One of the biggest energy hogs in your home is what’s called the “standby mode” and it’s found on most TVs, computers and audio gear. Although you probably power down your equipment when not in use, it still pulls a sometimes frightening amount of power from the grid. Eliminating this draw, or least significantly decreasing it has been a major concern for the green movement for some time. Now, several companies have heard the call and are responding.
NuVo, for example, has received an Energy Star rating for its Essentia whole-house music system by building in circuitry that allows its product to draw less than 1 watt of power when it’s not spreading tunes to speakers planted throughout the house. That 1 watt of electricity is necessary for the system to activate without needing to be reset. NuVo’s original Essentia system, by comparison, consumed 12 watts in standby mode.
Richard Gray’s Power Company (RGPC) sells through contracted home systems installers a whole-house solution that’s specially designed to protect audio and video gear and home control systems from energy spikes. The PowerVault does everything you’d expect from a $24,500 power management system: It filters out dirty electricity; it wipes out surges, sags and spikes; and it eliminates AC interference. Plus, it provides backup power for your electronic systems so you can use them during a blackout for as long as two days, depending on the load. If the PowerVault’s price tag seems steep, consider that you can save money on your electricity bills by tapping into the product’s green features. The PowerVault is solar-ready, which means it can store energy from the sun to drive your A/V systems. “All a homeowner needs to do is supply the solar panels on his or her rooftop,” says RGPC product manager Mateo Jaramillo. “The PowerVault has all of necessary inverters, wiring and disconnects built right in.”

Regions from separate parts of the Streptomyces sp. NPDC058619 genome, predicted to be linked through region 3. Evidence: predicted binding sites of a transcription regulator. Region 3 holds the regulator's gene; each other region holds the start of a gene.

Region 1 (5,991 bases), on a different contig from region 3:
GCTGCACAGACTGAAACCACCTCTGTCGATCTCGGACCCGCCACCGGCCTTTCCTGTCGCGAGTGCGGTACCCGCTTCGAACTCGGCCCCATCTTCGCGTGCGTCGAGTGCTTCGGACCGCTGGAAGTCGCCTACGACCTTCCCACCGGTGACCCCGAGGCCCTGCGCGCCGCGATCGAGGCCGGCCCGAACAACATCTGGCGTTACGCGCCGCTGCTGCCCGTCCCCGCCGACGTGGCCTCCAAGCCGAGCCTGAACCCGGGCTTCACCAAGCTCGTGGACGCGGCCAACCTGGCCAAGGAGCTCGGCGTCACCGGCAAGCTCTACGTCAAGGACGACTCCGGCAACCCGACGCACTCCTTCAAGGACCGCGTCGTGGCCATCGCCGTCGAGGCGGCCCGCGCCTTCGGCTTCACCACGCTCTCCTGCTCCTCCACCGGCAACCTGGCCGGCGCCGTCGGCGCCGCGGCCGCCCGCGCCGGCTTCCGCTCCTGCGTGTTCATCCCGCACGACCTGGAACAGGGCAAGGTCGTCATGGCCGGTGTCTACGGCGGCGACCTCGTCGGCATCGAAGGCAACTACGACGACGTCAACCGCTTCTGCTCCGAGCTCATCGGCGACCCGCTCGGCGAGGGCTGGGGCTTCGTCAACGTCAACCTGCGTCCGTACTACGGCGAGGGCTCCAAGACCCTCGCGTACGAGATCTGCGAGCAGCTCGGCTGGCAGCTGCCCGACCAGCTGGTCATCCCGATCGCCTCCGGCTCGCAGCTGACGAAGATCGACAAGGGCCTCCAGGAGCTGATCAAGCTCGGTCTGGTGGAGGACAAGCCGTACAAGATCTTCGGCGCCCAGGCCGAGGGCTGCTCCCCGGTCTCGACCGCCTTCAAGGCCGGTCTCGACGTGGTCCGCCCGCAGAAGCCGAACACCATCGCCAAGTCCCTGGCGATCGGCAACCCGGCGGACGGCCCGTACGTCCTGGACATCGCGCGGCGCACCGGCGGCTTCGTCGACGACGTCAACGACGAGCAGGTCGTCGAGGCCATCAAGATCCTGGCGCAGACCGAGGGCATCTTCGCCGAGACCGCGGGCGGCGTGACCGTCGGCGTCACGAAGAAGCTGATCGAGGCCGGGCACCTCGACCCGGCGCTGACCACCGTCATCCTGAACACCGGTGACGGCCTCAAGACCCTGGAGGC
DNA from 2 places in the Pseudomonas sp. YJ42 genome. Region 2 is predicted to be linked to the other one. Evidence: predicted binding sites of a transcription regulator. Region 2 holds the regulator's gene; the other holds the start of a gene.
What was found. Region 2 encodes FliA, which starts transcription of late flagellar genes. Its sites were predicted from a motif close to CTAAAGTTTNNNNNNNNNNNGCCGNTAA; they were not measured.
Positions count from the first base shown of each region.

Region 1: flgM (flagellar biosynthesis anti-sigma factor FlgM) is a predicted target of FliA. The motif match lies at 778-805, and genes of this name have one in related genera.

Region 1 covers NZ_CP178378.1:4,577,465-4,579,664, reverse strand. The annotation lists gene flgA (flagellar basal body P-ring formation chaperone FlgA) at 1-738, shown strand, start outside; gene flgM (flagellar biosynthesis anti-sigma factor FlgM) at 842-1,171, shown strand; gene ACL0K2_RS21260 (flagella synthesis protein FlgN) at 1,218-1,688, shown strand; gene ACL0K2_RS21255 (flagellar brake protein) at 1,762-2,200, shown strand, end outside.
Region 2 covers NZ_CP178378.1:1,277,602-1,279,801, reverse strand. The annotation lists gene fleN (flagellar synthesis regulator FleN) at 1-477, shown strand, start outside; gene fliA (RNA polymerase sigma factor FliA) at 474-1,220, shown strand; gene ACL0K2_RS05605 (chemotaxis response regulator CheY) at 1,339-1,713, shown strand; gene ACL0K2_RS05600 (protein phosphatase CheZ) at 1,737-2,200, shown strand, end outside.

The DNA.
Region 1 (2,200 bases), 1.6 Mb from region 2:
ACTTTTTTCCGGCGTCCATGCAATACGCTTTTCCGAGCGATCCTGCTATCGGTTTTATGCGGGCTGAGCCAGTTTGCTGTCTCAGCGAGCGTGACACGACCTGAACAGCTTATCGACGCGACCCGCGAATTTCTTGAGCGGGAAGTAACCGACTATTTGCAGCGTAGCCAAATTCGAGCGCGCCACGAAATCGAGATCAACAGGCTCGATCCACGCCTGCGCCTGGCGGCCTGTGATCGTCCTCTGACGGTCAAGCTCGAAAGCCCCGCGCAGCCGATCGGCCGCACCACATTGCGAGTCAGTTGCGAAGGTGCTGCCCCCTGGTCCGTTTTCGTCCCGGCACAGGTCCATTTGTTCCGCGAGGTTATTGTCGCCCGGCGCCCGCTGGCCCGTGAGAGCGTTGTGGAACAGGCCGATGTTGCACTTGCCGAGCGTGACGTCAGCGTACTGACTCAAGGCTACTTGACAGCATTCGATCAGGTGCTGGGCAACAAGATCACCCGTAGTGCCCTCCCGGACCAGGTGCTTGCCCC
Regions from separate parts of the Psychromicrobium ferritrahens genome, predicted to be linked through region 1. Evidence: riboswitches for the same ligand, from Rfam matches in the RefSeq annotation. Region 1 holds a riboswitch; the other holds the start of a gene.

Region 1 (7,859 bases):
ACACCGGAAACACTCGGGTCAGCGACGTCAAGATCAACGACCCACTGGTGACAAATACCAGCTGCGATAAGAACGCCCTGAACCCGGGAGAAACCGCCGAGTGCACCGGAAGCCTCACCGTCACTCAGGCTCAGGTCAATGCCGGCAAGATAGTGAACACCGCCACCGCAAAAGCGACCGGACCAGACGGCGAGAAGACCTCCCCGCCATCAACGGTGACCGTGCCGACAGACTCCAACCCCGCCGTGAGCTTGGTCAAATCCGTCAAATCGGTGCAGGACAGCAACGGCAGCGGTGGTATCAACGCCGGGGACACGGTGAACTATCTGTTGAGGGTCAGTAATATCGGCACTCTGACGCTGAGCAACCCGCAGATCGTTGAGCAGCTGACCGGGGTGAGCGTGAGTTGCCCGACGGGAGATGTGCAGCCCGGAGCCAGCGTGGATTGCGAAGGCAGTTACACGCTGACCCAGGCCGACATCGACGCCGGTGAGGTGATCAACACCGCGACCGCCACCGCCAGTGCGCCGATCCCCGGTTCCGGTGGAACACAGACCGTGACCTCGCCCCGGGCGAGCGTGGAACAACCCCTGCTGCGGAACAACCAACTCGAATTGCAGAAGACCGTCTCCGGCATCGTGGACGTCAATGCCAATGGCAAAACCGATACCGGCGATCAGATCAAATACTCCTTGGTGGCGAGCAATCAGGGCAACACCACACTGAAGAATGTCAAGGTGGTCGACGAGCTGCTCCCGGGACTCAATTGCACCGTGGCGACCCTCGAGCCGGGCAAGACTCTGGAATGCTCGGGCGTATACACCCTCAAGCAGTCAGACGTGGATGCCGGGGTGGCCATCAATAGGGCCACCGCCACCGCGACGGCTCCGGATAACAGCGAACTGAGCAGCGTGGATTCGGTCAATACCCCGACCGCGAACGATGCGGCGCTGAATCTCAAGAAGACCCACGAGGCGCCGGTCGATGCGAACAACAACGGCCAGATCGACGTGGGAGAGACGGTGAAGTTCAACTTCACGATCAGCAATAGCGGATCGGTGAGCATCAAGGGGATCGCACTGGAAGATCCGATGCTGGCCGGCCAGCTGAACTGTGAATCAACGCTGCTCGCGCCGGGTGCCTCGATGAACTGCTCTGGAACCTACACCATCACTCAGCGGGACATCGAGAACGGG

Another green UPS solution comes from American Power Conversion (APC). The company’s S20 Power Conditioner with Battery Backup eliminates wasteful electricity consumption by allowing you to cut power to your A/V components when they’re not being used. According to the Energy End-Use Forecasting and Market Assessment Group at Lawrence Berkeley National Laboratory, about half of all consumer electronics energy is actually consumed while the products are off. Through an Internet connection, you can instruct the outlets on the APC S20 to power off temporarily. APC plans to eventually offer power conditioners that will disengage power to components automatically whenever the devices go into standby mode.
While many electronic products must draw at least some power in standby mode in order to operate well, there’s no doubt that manufacturers are looking at ways to make their amplifiers, set-top boxes, TVs, speakers and whole-house audio/video systems more energy efficient.